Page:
Ahead of his second round at the 149th Open Championship at Royal St George’s in Sandwich, Kent, on Friday, it’s worth trying to get inside the head of first-round leader Louis Oosthuizen as he attempts to become ‘Champion Golfer of the Year’ for the second time.
Since Oosthuizen won his first Claret Jug at St Andrews in 2010, he has been runner-up no fewer than six times, most memorably in this year’s PGA Championship where he was edged by two strokes by a 51-year-old Phil Mickelson, and in the US Open where Jon Rahm memorably made to dramatic birdie putts in the last two holes to pip the South African by one.
“It depends if you lost it or someone else beat you,” he said after his opening six-under 64 on Thursday. “I think in both of those I was beaten by better golf at the end there. It takes a little while, but you have to get over it quickly, otherwise it’s going to hold you back from performing again. I try to take a few days and just try and forget about it and see if I can get myself ready for the next one.”
While there was a time when Oosthuizen seemed to have been satisfied with what he had achieved in his career, and whether he won another didn’t seem to bother him. That was simply not true: “As a sportsman, you want to win, so you’re always going to be disappointed when you get close and finish in second,” he said. “I don’t want to play if I am going to tee it up and don’t think I can win the tournament. If you have a chance to win the tournament, and you finish second, you’re always going to be disappointed.”
It was repeated disappointment that led to the position in which he now finds himself.
“I felt I was playing well enough to win tournaments but I wasn’t really playing well enough, in some sense,” he said. “I was doing the right things, but also not doing things well and finishing 20th, and 25th. And I felt I should be doing a lot better.
“So I gave myself a little push a couple of years ago, working quite a bit on my short game, and especially my putting. I always felt I had too many days with my putting where it was hot and cold and I couldn’t get any consistency. So I started working quite a bit on that. Last year, I got a better rhythm on my stroke and this year, I’ve putted beautifully so far. That definitely got me on the right path and it lifted the rest of my game. But I needed the results to get that second motivation for my career to really try and step it up.
“I haven’t got a specific putting coach. I’ve gone back to some of the things I did as an amateur, and I’ve looked at things I was doing in 2010, especially the week of the Open. A big thing was also sticking to the same putter – the same look, the same feel, and trying to get some sort of relationship going with my putter.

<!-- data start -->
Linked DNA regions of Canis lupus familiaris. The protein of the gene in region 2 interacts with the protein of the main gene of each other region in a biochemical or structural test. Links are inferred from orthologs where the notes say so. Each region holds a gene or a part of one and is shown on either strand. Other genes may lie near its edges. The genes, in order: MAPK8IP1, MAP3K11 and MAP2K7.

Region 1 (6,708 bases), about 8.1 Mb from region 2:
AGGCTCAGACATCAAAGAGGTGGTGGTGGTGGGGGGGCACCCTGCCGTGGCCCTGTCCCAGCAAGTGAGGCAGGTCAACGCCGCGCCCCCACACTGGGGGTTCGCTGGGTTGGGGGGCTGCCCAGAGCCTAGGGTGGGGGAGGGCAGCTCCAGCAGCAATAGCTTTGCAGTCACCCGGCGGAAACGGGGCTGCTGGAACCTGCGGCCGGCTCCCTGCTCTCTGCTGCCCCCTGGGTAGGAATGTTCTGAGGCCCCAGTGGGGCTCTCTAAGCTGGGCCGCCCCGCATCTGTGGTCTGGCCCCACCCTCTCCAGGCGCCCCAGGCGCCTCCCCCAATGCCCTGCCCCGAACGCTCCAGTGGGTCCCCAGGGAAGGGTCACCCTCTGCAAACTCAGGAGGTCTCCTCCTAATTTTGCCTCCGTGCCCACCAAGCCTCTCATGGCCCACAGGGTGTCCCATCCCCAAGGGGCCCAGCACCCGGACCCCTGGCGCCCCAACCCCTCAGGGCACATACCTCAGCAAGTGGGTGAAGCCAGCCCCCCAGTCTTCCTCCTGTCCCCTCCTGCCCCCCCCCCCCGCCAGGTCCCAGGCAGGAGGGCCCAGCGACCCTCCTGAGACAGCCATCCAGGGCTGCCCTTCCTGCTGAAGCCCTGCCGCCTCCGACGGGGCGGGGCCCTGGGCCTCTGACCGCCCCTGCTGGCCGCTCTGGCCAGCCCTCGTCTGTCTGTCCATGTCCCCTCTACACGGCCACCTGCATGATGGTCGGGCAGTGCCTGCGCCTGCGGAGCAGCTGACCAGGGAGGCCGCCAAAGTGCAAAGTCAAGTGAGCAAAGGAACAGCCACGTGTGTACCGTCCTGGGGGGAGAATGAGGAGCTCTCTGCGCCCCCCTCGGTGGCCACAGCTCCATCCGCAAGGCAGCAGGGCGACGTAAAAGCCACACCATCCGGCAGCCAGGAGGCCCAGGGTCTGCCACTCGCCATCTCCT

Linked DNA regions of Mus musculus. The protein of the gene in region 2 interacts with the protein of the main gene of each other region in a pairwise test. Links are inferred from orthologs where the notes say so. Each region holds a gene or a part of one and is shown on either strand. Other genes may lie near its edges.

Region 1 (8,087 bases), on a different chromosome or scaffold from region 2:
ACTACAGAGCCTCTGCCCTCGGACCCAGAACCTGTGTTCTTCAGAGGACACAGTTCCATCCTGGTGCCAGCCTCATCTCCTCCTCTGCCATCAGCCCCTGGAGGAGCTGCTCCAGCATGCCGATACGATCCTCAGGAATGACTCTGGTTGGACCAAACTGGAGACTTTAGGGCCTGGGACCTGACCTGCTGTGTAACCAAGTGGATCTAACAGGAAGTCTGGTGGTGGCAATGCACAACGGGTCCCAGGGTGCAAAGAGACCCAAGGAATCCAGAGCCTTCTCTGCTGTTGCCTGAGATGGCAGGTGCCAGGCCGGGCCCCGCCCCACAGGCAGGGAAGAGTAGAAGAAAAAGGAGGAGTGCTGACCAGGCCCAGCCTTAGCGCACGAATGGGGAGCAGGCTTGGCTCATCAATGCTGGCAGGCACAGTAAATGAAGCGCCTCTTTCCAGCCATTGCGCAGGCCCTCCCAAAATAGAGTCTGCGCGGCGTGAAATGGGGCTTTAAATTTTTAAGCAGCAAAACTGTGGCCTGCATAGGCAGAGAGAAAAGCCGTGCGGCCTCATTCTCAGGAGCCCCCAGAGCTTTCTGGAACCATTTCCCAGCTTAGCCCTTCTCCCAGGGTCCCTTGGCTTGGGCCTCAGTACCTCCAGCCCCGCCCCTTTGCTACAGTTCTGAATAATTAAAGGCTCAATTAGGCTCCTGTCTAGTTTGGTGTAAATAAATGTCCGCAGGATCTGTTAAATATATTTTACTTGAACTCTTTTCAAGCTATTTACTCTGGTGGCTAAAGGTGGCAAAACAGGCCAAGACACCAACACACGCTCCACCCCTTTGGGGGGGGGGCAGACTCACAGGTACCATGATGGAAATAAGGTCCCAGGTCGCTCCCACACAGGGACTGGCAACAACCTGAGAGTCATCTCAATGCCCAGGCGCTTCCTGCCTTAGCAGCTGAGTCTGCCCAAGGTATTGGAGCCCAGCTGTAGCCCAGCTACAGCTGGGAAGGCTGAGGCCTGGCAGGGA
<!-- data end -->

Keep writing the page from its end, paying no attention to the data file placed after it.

“I’ve got a bag of naughty putters there at home that I might just throw in a river someday. I went through a stage where I changed a lot of putters. Every week we were trying something. I realised quickly that there’s no way to find any consistency in putting if you do that. I found one that I really like the look of, and I sort of worked on it. There were tournaments where I felt my stroke wasn’t great, and I felt like I was working on a few things, and I would actually change that putter then for just on the round. I didn’t want to have any bad memories of that putter being not good on the day. Going through all of that and sticking with it has really helped me a lot.”
It’s more than just putting, however, as much as that’s such an important part of the game. Mentally, Oosthuizen has got to the point where he so clearly belongs. “I do get upset on shots if I hit bad shots and things like that, but I try and always be in the best mindset for the next shot and the next tournament or the next round,” he said. “I try and not think too much of mistakes that you make on the golf course. I try and focus on every time hitting the best shot that I can hit, and I feel that’s the only way you can sort of go forward in this game.”
There is a sharpness now, not only about his game, but about his focus, that augurs well for the rest of the week. “It gives me confidence going into majors knowing that I’m still competing in them and I’ve still got chances of winning,” he says. “But yeah, once the week starts, I need to get that out of my mind and just focus on every round and every shot.”